Those who have met Jenna Breen — even if it was just for a short time — will tell you about her warm personality and bright smile that could …
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Those who have met Jenna Breen — even if it was just for a short time — will tell you about her warm personality and bright smile that could liven up any room.
“She always had a smile on her face,” Breen’s mother’s fiancé, Jake Deherrera, said.
It seemed only fitting then, her friends and family say, that the day she was memorialized at the intersection of 118th Place and Sheridan Boulevard was as equally warm and bright as the impression she left behind.
Breen, 21, was fatally struck by a drunk driver who ran through a red light at that same intersection just over one year ago. She was killed less than two blocks away from the Fox and Hound Bar and Grill, where she worked as a server for several years.
Nearly two dozen of her closest friends and family members gathered on St. Patrick’s Day to honor the Arvada resident, who would have turned 23 the following day, and commemorate the installation of a roadside memorial sign inscribed with Jenna’s name on it.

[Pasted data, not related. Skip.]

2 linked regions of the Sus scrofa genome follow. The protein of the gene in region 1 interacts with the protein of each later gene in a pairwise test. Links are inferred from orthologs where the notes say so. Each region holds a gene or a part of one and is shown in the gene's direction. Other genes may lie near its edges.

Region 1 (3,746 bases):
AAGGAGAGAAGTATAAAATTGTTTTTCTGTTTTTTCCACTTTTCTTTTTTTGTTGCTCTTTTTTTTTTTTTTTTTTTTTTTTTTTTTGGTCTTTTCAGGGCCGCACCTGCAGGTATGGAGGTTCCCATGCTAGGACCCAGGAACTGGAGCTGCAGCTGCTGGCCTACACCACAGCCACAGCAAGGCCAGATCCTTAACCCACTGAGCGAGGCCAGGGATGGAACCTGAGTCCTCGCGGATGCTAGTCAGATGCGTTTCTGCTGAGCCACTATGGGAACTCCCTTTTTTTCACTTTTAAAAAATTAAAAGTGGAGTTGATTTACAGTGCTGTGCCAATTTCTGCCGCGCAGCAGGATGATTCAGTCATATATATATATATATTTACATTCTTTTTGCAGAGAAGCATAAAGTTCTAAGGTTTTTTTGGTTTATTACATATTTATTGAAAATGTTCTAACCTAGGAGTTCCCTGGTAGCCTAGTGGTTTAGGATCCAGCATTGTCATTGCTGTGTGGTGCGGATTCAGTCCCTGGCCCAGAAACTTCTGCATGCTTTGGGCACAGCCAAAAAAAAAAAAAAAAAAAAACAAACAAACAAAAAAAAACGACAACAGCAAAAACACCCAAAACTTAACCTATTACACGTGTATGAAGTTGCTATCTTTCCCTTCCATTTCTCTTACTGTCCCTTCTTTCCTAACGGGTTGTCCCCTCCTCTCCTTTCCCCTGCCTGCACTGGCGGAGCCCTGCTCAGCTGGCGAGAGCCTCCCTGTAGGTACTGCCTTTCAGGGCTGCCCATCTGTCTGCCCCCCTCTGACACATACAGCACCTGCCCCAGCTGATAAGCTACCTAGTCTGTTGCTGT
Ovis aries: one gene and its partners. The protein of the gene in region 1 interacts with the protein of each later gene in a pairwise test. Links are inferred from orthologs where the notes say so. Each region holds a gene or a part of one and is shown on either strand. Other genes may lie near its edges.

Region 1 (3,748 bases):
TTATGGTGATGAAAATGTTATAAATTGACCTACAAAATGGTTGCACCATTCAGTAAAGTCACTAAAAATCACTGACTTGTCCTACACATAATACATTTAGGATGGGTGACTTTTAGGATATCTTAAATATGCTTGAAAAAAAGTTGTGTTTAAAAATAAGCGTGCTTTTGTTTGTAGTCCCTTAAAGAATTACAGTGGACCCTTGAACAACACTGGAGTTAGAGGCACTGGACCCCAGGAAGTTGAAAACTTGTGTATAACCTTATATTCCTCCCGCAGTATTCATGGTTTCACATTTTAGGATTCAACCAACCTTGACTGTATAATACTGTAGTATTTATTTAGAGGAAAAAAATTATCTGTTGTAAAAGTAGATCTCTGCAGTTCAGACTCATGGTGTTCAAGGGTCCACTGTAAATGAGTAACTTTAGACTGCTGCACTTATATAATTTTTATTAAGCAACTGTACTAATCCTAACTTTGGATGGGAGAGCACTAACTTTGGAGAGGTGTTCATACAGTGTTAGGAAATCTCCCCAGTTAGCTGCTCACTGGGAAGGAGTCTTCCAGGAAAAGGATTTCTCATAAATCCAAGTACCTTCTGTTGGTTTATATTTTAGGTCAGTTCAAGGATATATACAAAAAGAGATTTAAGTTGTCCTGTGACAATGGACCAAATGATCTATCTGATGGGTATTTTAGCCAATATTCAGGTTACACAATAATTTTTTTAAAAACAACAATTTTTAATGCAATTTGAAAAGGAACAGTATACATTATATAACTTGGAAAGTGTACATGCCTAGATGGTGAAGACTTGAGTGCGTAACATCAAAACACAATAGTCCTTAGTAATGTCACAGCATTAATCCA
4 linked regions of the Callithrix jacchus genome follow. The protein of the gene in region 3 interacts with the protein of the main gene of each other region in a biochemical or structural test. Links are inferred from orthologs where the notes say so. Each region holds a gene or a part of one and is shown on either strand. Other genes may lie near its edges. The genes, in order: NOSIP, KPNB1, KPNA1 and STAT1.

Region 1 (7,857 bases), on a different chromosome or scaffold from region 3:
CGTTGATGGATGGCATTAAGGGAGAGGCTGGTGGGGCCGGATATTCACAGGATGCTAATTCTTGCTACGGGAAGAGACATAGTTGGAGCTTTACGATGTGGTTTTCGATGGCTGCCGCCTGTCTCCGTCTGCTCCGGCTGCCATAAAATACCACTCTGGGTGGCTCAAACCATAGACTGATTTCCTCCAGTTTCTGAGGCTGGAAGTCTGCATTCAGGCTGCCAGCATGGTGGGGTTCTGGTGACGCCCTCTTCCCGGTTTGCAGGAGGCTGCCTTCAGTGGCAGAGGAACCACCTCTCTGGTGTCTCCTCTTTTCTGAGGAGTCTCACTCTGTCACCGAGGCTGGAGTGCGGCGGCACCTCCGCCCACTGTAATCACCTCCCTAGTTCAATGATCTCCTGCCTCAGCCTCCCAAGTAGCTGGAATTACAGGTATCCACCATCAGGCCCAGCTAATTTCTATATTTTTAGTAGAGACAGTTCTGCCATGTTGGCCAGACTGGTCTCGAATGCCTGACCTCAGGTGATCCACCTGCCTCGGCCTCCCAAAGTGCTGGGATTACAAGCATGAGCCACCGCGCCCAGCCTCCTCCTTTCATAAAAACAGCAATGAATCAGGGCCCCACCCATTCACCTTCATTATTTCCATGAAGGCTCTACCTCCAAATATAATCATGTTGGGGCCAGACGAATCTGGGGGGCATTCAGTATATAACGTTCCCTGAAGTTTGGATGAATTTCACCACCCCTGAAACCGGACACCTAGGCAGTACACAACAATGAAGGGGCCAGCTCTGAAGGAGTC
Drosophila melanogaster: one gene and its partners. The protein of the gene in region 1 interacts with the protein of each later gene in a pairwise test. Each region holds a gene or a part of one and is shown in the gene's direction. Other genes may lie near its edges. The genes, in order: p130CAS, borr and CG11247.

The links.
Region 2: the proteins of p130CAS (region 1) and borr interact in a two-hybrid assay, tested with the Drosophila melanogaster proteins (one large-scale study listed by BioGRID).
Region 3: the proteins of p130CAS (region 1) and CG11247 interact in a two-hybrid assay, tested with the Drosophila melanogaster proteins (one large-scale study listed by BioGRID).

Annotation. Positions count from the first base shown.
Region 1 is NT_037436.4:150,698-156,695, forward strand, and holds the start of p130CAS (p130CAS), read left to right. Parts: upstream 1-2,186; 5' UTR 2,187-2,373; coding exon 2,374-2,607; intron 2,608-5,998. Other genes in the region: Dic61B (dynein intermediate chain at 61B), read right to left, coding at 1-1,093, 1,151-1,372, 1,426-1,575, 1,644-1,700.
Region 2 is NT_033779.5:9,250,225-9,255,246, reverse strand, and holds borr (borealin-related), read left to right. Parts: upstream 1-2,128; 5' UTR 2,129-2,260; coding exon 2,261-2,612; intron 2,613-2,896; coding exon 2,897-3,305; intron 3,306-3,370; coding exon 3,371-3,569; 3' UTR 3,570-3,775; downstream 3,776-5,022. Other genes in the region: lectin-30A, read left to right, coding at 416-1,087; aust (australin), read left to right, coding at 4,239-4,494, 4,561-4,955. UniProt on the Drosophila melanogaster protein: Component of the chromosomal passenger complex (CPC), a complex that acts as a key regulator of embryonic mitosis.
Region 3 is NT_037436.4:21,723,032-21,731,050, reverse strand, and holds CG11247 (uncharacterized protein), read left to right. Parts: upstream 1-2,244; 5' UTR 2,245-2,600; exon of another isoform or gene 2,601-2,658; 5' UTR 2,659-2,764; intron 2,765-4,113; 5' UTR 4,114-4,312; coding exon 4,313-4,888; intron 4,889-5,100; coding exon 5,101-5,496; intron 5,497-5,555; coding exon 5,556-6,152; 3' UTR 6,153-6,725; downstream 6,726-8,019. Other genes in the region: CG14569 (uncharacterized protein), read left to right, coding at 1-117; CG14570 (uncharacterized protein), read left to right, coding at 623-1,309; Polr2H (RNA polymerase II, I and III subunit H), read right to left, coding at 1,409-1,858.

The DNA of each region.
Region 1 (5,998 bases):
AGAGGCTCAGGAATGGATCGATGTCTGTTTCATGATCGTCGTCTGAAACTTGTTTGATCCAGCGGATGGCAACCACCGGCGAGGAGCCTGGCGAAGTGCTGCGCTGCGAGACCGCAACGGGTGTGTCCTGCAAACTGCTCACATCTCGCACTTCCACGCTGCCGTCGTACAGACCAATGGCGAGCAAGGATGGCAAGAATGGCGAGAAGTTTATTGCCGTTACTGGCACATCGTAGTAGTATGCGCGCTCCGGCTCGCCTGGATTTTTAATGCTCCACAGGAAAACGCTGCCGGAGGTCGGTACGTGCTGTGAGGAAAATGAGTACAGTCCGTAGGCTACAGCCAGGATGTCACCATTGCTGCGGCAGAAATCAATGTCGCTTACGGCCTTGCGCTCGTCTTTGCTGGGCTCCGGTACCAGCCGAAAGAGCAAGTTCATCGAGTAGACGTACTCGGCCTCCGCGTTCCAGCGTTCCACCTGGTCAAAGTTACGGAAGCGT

“We wanted to come here to the memorial and remember her as we all will forever in our hearts,” Breen’s mother, Gail Parrish, said to the small group who each held a green balloon with the phrase, “Happy Birthday” written in small, white letters. “This is really hard seeing your daughter’s name on a sign.”
For those who knew Breen, the installation of the sign about a month ago by the city of Westminster signaled the end of another chapter in their quest for justice — one that began shortly after 25-year-old Federal Heights resident Viet Quoc Nguyen pleaded guilty to vehicular homicide in Breen’s death.
The city of Westminster, as a part of its roadside memorial sign program, mandates that a conviction be successfully completed before a sign application is processed and approved.
“They’re really important because they give a daily reminder to people that drunk driving is still killing people and that it is a big problem in our society,” Jennifer Clouse, a Mothers Against Drunk Driving (MADD) Colorado victim services specialist, said at the memorial gathering. “It gives a name to the victims so that they are so much more than statistics and it gives family, friends, co-workers and neighbors a place and way to honor, recognize and remember the victims. I never met Jenna but I will never forget her either.”
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